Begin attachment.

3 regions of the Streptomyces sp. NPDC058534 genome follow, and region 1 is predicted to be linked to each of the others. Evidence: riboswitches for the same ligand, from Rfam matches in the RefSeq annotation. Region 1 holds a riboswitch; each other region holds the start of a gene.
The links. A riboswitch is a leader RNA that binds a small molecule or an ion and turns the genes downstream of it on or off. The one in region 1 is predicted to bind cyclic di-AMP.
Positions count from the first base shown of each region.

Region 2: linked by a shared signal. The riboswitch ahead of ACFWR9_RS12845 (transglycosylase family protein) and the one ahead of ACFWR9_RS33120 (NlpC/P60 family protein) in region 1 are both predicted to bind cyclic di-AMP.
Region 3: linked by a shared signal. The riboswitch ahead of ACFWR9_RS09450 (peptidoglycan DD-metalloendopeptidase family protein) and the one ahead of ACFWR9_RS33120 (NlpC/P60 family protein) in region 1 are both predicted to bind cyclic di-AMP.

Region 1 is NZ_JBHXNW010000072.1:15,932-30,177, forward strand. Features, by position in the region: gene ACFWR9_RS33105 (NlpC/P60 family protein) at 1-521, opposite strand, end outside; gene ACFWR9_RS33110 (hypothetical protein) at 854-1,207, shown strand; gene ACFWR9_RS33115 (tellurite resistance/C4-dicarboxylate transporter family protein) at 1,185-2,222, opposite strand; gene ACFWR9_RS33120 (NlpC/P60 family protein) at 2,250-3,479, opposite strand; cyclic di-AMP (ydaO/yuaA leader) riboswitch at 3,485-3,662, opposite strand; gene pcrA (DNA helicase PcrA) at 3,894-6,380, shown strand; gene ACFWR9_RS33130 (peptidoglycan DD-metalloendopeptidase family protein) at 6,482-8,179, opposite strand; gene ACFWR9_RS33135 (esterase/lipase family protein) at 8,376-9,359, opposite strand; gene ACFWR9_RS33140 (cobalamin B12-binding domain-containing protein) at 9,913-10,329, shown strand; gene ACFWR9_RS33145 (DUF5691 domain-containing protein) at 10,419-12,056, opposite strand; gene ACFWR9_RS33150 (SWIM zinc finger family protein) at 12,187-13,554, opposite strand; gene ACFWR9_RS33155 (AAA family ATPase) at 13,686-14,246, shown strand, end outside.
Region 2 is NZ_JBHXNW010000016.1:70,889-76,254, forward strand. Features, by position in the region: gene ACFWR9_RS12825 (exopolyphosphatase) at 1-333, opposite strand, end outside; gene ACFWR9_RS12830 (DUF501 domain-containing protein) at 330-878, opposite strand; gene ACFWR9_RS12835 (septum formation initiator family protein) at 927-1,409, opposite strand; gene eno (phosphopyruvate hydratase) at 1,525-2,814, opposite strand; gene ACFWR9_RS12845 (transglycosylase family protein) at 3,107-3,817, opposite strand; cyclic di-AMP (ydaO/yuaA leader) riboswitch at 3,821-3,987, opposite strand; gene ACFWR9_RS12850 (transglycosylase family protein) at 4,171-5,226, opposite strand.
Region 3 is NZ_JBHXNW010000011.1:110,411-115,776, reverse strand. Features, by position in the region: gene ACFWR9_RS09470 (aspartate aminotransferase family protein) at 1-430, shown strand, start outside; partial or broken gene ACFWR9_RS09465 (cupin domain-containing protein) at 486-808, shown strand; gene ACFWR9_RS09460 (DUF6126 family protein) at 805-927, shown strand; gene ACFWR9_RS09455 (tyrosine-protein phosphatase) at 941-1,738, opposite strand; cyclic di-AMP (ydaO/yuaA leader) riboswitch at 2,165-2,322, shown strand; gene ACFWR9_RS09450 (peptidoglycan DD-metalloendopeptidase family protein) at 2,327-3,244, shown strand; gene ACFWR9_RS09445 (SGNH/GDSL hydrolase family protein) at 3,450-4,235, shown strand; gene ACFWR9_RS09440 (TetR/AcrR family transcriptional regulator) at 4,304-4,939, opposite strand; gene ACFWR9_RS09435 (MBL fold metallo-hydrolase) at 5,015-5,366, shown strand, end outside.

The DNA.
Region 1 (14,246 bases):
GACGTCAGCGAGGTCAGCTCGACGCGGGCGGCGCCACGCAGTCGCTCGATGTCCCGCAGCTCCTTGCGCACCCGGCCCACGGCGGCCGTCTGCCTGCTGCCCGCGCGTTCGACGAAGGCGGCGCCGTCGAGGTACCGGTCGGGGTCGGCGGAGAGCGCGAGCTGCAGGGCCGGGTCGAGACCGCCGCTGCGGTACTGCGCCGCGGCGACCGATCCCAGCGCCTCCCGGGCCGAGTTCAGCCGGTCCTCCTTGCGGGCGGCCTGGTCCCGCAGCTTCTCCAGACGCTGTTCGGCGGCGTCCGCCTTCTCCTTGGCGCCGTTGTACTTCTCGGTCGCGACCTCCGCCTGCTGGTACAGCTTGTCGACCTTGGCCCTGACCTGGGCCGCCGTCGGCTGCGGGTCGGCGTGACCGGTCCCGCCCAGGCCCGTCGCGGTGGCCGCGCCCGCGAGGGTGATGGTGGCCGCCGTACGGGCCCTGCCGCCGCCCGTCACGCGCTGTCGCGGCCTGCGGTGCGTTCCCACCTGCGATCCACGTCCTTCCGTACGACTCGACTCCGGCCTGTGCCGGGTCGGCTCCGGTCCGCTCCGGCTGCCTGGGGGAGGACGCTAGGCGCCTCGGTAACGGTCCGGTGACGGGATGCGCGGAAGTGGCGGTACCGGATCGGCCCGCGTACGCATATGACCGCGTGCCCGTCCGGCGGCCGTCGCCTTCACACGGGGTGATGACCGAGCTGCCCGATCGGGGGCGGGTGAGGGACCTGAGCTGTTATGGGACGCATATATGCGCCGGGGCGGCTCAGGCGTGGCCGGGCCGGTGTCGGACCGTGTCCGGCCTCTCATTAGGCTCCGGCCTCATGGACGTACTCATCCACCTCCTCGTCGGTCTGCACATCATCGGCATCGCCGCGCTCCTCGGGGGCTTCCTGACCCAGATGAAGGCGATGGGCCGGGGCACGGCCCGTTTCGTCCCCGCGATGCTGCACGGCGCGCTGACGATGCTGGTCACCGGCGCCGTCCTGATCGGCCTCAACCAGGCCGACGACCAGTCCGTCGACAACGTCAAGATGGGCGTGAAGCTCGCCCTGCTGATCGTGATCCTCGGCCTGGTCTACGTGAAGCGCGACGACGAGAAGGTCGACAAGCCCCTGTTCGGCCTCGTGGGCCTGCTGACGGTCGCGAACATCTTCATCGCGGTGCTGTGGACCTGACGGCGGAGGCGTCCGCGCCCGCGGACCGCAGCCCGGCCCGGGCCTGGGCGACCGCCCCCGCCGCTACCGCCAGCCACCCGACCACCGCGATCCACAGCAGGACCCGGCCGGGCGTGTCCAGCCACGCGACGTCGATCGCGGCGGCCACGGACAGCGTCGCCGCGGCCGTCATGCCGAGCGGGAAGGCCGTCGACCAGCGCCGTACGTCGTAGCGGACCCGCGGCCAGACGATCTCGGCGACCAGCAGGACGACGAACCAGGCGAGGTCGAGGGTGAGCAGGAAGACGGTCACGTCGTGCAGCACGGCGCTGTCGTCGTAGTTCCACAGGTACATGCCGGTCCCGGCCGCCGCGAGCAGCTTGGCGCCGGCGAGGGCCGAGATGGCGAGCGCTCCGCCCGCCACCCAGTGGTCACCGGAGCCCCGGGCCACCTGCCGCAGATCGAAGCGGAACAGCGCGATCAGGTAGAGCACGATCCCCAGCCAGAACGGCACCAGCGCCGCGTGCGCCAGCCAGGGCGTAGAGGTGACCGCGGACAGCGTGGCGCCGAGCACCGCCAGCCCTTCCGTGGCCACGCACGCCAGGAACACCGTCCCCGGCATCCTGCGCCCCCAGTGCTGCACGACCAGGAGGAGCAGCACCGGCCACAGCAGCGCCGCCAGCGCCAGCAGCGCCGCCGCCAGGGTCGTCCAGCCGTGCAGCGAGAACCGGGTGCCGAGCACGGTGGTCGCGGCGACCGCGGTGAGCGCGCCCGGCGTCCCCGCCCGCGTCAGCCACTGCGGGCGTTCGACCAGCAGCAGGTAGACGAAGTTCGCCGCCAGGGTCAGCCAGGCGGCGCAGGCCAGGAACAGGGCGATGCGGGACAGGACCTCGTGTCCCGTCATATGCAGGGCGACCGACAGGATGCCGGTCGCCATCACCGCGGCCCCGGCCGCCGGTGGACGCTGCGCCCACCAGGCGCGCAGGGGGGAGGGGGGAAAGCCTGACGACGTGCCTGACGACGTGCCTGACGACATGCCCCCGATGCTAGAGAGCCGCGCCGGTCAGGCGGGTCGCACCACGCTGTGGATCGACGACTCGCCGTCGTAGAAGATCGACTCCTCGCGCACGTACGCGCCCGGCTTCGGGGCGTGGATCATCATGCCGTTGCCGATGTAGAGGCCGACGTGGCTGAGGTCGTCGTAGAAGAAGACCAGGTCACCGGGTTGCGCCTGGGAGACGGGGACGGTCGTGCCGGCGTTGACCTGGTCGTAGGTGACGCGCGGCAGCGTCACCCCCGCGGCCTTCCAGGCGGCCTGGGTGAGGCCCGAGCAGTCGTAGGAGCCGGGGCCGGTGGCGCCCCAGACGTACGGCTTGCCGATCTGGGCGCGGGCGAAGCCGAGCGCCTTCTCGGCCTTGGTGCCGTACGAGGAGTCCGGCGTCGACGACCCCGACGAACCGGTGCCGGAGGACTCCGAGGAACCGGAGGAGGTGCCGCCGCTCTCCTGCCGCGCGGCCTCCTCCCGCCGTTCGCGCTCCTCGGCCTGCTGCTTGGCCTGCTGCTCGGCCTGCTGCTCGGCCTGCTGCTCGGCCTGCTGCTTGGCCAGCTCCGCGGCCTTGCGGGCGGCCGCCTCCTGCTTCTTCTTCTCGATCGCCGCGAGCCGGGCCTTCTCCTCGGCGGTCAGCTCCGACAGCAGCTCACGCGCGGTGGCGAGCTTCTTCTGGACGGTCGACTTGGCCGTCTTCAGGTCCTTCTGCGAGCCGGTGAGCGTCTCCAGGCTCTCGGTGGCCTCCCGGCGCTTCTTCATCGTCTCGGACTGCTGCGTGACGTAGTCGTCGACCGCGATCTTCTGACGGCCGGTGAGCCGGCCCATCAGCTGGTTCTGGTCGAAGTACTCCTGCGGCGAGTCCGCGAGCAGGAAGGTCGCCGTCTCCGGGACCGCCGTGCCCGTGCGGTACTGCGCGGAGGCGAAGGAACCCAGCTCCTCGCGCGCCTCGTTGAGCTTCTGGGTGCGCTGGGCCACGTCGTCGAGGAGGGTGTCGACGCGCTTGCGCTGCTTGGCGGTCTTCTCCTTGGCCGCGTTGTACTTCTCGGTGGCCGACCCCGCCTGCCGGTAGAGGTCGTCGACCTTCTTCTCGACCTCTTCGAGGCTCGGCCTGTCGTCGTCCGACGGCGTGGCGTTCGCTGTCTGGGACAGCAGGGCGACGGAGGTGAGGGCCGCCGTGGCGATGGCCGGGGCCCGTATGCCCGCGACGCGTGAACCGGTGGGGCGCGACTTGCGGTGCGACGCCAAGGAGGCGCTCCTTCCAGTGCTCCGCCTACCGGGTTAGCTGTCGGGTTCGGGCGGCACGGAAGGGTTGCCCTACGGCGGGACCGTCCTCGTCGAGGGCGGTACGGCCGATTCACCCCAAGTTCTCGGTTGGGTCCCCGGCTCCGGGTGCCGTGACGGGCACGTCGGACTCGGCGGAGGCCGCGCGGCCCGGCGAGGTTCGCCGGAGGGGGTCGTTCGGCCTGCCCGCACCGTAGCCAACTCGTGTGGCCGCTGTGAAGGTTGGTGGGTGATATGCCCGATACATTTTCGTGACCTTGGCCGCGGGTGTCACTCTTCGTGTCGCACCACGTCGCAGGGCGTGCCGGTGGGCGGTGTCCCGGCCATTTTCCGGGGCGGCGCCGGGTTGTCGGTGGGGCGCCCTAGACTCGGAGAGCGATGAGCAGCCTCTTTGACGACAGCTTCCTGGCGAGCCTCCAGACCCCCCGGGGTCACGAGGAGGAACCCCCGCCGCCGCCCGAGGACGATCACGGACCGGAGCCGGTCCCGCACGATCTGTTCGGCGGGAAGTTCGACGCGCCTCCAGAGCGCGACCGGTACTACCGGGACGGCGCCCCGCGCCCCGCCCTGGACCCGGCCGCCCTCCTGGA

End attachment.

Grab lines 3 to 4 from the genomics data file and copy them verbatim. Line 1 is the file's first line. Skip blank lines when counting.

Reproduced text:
Positions count from the first base shown of each region.

Region 2: linked by a shared signal. The riboswitch ahead of ACFWR9_RS12845 (transglycosylase family protein) and the one ahead of ACFWR9_RS33120 (NlpC/P60 family protein) in region 1 are both predicted to bind cyclic di-AMP.